Claudette Colvin Refused to Give Up Her Seat on the Bus before Rosa Parks

Claudette Colvin was born on September 5, 1939 (age 81), in Montgomery, Alabama, U.S. She is an activist who was a pioneer in the civil rights movement in Alabama during the 1950s. 

Who is Claudette Colvin?

Claudette Colvin is a civil rights activist who, before Rosa Parks, refused to give up her bus seat to a white passenger. She was arrested and became one of five plaintiffs in the first federal court case. 

The case was filed by civil rights attorney Fred Gray on February 1, 1956, as Browder Gayle ruled that the city’s segregated bus system was not in the constitution. 

A month later, the Supreme Court accepted the order for Montgomery and the state of Alabama to close bus segregation. The Montgomery bus boycott was then called off.

Later on, Colvin moved to New York City where she worked as a nurse’s aide. She retired in 2004.

Her Early Life

Colvin, born on September 5, 1939, in Montgomery, Alabama, grew up in one of the poorest neighborhoods in Montgomery and studied hard in school as she aspired to become President.

Her mother, Mary Jane Gadson, was unable to support her children financially, especially after their father, C.P.Austin, abandoned them. So, Colvin and her younger sister, Delphine, were taken in by their great aunt and uncle, Mary Anne and Q.P. Colvin.

The Colvins lived in Pine Level, a small country town in Montgomery County, where Rosa Parks grew up.

On Colvin’s 13th birthday, her sister died of polio. After which Colvin started attending Booker T. Washington High School. Due to the grief, she had difficulty connecting with her peers in school. But as a member of the NAACP Youth Council, she formed a close relationship with her mentor, Rosa Parks.

The Bus Incident

On March 2, 1955, she was returning home from school and sat in the colored section, two seats away from an emergency exit, in a Capitol Heights bus.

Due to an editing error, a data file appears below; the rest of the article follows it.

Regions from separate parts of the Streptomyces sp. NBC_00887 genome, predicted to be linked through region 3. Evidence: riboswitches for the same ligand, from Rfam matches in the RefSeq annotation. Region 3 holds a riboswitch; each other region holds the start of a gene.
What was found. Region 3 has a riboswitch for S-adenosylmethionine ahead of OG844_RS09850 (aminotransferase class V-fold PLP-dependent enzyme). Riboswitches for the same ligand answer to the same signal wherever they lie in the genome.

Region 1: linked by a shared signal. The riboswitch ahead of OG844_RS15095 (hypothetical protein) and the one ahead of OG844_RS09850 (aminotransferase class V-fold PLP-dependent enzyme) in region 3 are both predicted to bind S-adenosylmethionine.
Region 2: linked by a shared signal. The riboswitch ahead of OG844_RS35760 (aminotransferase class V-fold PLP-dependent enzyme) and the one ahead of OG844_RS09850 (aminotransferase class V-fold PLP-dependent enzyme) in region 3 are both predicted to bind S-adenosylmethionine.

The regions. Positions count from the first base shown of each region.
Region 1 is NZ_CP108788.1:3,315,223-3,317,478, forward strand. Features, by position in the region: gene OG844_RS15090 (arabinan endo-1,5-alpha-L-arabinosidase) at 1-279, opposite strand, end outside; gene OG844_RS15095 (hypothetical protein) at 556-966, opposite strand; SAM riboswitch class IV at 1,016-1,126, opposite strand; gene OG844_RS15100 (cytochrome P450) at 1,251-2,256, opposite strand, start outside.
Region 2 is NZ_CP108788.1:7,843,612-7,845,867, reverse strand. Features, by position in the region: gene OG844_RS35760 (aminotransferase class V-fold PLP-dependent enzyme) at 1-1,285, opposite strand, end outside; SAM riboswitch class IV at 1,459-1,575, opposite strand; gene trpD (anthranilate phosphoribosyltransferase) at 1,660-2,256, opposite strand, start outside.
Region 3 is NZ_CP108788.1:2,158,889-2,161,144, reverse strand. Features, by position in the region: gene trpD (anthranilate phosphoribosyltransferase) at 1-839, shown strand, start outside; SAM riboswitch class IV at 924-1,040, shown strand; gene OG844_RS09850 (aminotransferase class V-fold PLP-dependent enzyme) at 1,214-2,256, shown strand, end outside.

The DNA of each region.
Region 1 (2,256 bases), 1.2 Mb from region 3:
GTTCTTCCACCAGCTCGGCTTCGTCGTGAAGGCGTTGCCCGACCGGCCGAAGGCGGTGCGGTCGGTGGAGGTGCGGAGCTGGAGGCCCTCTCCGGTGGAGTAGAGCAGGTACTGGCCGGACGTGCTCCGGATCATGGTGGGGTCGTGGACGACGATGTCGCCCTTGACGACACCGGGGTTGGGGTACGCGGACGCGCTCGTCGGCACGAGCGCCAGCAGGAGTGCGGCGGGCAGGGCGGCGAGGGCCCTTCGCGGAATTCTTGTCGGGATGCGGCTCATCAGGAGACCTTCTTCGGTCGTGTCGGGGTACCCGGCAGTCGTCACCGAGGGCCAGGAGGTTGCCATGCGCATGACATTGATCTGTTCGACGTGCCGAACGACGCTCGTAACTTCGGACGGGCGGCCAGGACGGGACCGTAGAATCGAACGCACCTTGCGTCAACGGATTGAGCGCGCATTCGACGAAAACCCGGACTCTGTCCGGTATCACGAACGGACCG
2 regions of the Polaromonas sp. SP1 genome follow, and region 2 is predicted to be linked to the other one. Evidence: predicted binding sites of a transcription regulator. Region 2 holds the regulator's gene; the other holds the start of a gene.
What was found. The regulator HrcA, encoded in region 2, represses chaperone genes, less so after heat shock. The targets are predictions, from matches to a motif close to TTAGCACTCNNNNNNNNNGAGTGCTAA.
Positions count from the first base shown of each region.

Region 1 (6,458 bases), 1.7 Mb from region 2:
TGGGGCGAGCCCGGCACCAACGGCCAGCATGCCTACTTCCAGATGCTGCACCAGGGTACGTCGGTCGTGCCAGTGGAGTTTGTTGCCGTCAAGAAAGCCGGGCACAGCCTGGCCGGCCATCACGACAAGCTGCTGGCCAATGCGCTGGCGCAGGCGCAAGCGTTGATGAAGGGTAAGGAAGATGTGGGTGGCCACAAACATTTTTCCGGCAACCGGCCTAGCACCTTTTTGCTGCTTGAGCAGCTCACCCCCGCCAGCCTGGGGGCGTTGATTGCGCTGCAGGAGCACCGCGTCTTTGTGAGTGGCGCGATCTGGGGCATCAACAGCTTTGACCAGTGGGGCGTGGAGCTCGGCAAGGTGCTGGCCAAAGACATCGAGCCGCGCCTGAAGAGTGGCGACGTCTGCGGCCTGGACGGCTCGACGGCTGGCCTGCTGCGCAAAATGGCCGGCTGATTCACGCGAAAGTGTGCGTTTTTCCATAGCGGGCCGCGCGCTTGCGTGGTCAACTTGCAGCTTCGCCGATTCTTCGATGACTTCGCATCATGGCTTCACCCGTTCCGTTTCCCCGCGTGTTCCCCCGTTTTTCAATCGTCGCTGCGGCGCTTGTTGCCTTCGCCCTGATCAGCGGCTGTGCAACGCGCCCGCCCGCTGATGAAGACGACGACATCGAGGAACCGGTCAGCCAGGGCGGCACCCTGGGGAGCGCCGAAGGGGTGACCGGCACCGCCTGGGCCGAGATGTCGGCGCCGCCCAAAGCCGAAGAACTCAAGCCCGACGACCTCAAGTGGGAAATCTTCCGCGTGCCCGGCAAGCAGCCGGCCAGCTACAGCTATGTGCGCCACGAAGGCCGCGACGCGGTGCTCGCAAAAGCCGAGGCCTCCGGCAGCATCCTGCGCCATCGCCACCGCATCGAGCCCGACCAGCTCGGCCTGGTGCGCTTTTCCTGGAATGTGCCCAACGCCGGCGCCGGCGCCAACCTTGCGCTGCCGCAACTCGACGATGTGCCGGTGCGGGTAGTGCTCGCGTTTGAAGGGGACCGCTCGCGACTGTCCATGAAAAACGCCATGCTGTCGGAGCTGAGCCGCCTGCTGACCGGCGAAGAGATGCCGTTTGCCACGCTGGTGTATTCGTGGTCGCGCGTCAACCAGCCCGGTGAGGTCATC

The bus driver, Robert W. Cleere commanded Colvin and three other black women in her row to move to the back, creating space for a white woman to sit in their row. Others obeyed, but she refused to move. According to her, ‘It was her constitutional right’.

The Arrest 

Colvin was removed from the bus with force and arrested by two policemen, Thomas J. Ward and Paul Headley. This event took place nine months before the NAACP secretary, Rosa Parks, was arrested for the same offense.

Claudette Colvin fingerprints
This is the fingerprint card from her arrest. Records of District Courts of the United States

The police officers who took her to the station made sexual comments about her body and took turns making jokes about her bra size throughout the journey. Price testified for Colvin, who was tried in juvenile court. 

Colvin was initially charged with:

  • Disturbing the peace
  • Violating the segregation laws  
  • Battering and assaulting a police officer.

She was later bailed out by her minister, who told her that she had brought the revolution to Montgomery.

Her Life After Activism

In March 1956, Colvin gave birth to a son, Raymond. She left Montgomery for New York City in 1958, because it became difficult for her to keep up with school and work there. This was due to her participation in the court case that overturned bus segregation. 

Claudette finally got a job in 1969 as a nurse’s aide in a nursing home in Manhattan, where she worked for 35 years, retiring in 2004. 

She had a second son who became an accountant in Atlanta, but Raymond Colvin died of a heart attack in 1993.

Her Legacy

  • She became a predecessor to the Montgomery bus boycott movement of 1955.
  • On May 20, 2018, she was honored for her lifetime commitment to public service with a Congressional Certificate and an American flag.
  • In 2017, the Council passed a resolution for a proclamation honoring Colvin. March 2 was named Claudette Colvin Day in Montgomery.

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